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Origins of the Kriegsspiel

 
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Origins of the Kriegsspiel - 7/14/2004 10:01:04 PM   
Kraut


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Reisswitz the Elder
The Kriegsspiel, or war-game was invented in the first years of the 19th century by Baron von Reisswitz, a civil administrator of some kind with an interest in military history. There were a lot of attempts to produce a war-game at this time but they were all based on either chess or cards. In fact chess had a mesmerising effect on war-game design which it is difficult for us to appreciate today, so that there was chess with more squares, chess with more pieces, chess with squares of many colours and chess with more players, pieces, squares and colours. Then Reisswitz came along and decided that what was needed was a return to first principles.

Every aspect of the game was to be looked at anew, starting with the playing area. He decided that this should be an actual model of realistic looking terrain. No flat squares and triangles. Hills should look like hills, rivers should twist and turn like rivers, forests should be allowed to spread out in irregular shapes. Similarly the pieces that represent troops should fit into the landscape somehow, and most importantly, they should only take up the amount of space on the model that they would do in reality. This probably caused Reisswitz a few headaches, but he finally decided on flat blocks that would have the correct frontage, which of course implies a definite scale for troops and terrain. The scale used in the first version was 1:2373, which works out as about 3cm = 100 paces.

http://myweb.tiscali.co.uk/kriegsspiel/kriegsspiel/origins.htm
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RE: Origins of the Kriegsspiel - 7/21/2004 12:56:08 PM   
Didz


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According to The Regulations for the Conduct of the War Game published by the British Army in 1872. The details of the wargame were carefully worked out by Herr von Reiswitz's son who was a Prussian Artillery Officer. The Militar-Wochenblatt published on the 6th March 1824 contains a notice signed by Field Marshal von Muffling (the Prussian Liaison Officer to Wellington at Waterloo) which speaks highly of the instructional value of the game.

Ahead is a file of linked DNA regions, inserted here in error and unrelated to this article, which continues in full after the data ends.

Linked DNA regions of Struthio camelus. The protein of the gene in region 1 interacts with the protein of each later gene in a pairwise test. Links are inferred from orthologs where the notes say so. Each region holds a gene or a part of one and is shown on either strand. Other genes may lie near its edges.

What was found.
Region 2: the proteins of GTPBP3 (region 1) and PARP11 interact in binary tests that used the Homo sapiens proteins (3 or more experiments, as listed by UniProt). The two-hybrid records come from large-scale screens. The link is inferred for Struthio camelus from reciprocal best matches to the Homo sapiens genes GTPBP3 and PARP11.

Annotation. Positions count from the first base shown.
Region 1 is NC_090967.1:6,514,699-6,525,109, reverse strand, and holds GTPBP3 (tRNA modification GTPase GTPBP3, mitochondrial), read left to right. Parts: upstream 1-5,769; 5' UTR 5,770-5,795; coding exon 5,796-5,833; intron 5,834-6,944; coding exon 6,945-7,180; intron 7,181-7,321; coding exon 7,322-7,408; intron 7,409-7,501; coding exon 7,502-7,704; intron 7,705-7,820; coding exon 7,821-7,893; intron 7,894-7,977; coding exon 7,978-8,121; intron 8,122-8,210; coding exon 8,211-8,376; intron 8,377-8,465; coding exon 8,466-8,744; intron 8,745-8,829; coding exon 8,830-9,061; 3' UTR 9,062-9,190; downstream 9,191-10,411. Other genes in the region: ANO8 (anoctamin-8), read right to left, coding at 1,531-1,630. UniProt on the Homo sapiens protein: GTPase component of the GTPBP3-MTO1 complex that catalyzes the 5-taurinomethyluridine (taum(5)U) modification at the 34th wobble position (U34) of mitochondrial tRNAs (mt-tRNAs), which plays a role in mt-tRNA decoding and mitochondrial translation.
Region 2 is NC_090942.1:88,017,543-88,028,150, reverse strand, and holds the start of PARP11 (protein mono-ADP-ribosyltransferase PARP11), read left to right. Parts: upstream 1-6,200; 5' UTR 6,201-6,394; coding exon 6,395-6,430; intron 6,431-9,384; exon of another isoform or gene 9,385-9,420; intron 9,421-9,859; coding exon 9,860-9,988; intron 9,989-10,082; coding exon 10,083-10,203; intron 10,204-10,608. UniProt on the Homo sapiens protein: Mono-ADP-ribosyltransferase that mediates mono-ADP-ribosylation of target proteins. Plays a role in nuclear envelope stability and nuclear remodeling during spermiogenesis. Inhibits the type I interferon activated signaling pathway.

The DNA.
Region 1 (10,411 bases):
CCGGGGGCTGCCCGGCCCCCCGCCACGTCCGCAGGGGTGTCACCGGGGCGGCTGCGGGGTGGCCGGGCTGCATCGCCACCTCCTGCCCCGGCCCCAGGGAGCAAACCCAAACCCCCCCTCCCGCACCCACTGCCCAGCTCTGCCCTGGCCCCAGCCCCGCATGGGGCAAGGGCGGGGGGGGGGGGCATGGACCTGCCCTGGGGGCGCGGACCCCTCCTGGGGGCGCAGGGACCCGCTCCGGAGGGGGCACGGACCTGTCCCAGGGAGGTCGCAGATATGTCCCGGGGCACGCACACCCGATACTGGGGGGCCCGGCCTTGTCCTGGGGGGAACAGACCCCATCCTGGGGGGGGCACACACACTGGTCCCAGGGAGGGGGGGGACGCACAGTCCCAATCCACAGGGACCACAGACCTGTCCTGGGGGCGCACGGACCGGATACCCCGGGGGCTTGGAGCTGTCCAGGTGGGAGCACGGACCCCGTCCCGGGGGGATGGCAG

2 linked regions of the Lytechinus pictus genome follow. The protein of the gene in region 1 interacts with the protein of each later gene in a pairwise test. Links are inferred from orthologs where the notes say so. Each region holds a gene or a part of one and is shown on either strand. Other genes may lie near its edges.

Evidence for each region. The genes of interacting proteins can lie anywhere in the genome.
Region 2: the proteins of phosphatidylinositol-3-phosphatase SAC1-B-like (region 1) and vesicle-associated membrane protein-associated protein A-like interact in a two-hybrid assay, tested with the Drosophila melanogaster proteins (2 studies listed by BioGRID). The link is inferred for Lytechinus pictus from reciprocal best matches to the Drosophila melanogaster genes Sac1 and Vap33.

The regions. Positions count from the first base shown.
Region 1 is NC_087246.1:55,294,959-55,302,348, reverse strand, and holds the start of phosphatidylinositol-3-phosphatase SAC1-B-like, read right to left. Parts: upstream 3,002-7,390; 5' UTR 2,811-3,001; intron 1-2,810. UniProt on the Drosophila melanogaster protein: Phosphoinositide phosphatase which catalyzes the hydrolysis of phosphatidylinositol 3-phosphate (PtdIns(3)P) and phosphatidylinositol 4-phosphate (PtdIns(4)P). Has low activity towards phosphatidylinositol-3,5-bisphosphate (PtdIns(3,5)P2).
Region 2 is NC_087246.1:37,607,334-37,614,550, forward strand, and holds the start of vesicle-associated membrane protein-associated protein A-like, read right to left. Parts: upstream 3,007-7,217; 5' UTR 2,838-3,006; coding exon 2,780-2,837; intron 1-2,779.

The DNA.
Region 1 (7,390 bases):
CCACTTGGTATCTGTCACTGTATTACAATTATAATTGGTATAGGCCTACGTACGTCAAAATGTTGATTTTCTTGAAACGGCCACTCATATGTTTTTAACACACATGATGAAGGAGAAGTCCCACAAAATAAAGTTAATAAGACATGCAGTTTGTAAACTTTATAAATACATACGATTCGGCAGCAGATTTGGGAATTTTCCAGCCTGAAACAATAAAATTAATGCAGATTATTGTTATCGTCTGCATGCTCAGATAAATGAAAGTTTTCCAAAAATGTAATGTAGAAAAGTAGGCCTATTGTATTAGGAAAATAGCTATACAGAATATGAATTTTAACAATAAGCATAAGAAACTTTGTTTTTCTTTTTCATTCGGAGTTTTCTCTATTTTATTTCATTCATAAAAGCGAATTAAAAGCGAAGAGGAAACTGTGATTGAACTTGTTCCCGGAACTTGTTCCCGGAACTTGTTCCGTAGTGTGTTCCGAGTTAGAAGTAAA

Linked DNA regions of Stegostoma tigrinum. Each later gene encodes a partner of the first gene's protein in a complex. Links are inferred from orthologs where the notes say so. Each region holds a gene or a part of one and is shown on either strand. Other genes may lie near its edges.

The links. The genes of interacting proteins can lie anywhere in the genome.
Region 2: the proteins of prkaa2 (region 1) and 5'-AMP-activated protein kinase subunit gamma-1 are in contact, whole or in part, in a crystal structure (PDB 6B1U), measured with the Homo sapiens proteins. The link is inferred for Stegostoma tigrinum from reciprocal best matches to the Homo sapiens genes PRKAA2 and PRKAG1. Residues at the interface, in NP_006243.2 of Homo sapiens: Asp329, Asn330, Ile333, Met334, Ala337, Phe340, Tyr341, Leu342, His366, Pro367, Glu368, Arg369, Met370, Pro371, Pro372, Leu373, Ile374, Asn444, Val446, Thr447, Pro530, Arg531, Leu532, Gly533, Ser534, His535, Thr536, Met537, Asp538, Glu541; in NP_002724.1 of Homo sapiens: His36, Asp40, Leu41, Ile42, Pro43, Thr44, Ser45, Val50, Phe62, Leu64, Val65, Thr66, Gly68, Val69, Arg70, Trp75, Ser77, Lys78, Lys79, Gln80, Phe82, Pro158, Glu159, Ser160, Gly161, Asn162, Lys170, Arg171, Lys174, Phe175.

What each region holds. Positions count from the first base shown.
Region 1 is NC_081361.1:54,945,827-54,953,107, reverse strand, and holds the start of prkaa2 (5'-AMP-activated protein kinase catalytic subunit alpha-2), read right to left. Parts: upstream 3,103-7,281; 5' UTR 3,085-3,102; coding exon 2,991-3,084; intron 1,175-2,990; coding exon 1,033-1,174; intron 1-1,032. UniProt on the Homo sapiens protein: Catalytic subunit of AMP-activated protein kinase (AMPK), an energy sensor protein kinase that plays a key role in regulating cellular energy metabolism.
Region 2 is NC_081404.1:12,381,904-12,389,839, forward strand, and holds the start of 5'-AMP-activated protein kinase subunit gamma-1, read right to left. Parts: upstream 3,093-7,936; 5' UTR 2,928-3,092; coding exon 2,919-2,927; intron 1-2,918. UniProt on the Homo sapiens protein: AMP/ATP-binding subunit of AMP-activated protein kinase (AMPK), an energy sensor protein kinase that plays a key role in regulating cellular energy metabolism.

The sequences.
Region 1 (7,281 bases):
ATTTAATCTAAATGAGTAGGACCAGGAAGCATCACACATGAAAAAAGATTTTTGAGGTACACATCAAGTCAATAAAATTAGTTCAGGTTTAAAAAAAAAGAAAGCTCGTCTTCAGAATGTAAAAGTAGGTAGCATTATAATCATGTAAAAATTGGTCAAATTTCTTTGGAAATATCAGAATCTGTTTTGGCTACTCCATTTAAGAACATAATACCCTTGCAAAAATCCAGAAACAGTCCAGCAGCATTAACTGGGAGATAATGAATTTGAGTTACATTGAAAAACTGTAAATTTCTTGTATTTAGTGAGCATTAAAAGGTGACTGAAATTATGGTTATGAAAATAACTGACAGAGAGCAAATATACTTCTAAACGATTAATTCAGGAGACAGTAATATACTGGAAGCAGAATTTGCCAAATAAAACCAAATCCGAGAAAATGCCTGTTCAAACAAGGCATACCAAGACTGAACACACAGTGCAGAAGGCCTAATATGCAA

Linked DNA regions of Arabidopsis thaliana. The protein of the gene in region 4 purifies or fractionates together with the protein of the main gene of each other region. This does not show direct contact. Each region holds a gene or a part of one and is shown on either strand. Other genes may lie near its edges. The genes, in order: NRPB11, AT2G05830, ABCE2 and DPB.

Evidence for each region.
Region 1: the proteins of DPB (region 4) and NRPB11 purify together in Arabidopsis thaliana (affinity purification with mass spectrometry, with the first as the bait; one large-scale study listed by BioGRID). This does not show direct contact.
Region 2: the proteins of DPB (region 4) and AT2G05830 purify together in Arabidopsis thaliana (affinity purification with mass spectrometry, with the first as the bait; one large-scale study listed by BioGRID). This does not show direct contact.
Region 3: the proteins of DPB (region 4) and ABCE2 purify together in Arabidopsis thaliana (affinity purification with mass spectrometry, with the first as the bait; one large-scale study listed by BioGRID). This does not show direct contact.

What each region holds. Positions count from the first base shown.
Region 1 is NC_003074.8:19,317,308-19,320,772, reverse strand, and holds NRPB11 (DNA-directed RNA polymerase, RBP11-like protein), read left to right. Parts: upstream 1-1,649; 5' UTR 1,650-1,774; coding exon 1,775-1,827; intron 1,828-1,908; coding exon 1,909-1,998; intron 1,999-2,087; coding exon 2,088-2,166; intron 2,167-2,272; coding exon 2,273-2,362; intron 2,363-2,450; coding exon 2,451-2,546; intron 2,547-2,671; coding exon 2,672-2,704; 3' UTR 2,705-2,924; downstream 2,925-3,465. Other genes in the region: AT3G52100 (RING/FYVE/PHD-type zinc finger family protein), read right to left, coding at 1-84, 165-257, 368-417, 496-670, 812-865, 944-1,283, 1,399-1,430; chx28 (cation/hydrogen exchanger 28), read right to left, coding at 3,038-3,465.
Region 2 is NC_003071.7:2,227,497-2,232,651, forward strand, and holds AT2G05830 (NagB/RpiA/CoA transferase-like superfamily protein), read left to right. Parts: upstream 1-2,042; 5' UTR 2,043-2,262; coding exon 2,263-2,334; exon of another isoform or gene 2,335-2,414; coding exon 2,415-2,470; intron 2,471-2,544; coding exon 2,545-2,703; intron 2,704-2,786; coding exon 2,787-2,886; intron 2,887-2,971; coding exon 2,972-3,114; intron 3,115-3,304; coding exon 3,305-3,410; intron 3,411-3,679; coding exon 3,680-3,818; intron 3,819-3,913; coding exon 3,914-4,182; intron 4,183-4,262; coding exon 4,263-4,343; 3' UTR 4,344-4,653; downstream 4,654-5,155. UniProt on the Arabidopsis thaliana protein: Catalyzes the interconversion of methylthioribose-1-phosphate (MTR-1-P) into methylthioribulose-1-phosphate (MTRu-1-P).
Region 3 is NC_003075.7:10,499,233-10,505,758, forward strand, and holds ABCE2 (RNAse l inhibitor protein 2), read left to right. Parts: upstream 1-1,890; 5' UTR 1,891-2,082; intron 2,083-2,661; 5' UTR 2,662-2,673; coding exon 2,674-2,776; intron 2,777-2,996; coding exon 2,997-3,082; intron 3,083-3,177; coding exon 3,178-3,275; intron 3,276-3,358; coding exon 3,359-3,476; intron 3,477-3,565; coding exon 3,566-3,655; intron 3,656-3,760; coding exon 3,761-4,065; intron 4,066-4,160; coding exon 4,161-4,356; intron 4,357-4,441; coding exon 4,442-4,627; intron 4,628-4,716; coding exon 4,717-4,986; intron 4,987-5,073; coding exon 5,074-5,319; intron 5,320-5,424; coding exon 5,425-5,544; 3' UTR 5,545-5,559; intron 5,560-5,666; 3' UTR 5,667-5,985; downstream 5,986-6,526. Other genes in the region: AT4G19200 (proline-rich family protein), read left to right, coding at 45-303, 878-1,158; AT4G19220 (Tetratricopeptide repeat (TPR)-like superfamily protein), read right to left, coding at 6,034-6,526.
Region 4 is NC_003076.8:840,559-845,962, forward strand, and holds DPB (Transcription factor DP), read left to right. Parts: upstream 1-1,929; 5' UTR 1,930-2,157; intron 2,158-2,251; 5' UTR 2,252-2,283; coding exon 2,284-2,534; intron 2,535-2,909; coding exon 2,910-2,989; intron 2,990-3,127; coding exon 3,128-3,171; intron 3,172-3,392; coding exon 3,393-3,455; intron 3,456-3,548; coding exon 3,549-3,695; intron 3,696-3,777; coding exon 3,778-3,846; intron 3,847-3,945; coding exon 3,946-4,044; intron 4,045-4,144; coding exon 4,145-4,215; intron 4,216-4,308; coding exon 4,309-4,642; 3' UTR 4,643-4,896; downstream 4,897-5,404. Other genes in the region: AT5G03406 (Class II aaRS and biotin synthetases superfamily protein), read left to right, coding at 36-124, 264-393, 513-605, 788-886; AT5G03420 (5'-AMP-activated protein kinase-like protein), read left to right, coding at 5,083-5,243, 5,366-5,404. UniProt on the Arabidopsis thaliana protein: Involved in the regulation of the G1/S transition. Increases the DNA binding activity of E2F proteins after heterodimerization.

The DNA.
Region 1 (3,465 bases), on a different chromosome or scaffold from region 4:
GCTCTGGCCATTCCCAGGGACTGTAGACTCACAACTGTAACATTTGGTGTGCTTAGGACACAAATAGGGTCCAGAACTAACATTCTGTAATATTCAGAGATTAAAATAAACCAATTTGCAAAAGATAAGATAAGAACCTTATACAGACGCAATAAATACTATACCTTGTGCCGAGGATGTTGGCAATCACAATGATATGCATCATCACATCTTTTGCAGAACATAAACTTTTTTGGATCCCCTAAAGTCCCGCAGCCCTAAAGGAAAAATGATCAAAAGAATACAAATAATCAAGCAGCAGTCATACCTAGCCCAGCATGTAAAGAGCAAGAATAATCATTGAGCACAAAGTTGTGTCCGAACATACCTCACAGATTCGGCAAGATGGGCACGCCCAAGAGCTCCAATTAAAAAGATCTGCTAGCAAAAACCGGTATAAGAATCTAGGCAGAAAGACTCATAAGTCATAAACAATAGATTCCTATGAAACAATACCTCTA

It is said that the game was popular amongst Prussian officers but though initially so amongst their Austrian counter-parts it rapidly lost favour when the Austrian Officers realised you couldn't play it for money.

The first wargame regulations published in Britain appeared in 1872 and were compiled by Captain Baring, Royal Artillery. They were based upon a translation of the Anleitung zum Kriegspiel written by Captain von Tschischwitz. General Airey mentions that HRH the Commander in Chief thought highly of the game, and directed that it should be played according to Baring's rules. Sets of wargaming equipment were then issued to military units.

The game required three rooms, one for the umpire, one for the Red General and one for the Blue General. Each contained a map with a scale of 6" to the mile and symbols representing the units. Control Room staff consists of three umpires. The Chief Umpire and an assistant for each army. All movements and combat results were calculated by the control room staff.

I have actually seen a Wargame Room set up in the manner described above. It was located in the upper floor of the ICL Training Centre where I used to work at Beaumont, Old Windsor. Beaumont used to be a Jesuit boys school and as such trained young boys for careers as officers in the British Army. There are large memorials to those who died in The Boer War in what used to be the School Hall and a memorial to those who died in WW1 in the grounds.

When I was there the Wargame Room was being used by the Management Skills Division for Management Training. It still had the original map boards and a full size sand table in the control room.

< Message edited by Didz -- 7/21/2004 10:56:40 AM >


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RE: Origins of the Kriegsspiel - 7/21/2004 3:03:51 PM   
CCB


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Good posts guys!

Of course you're all aware of Avalon Hill's International Kriegspiel Society.

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RE: Origins of the Kriegsspiel - 7/21/2004 3:49:24 PM   
EricGuitarJames

 

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In terms of 'commercial' publications of rules for wargaming my understanding is that it was Little Wars by H.G. Wells, published in 1913, that was first.

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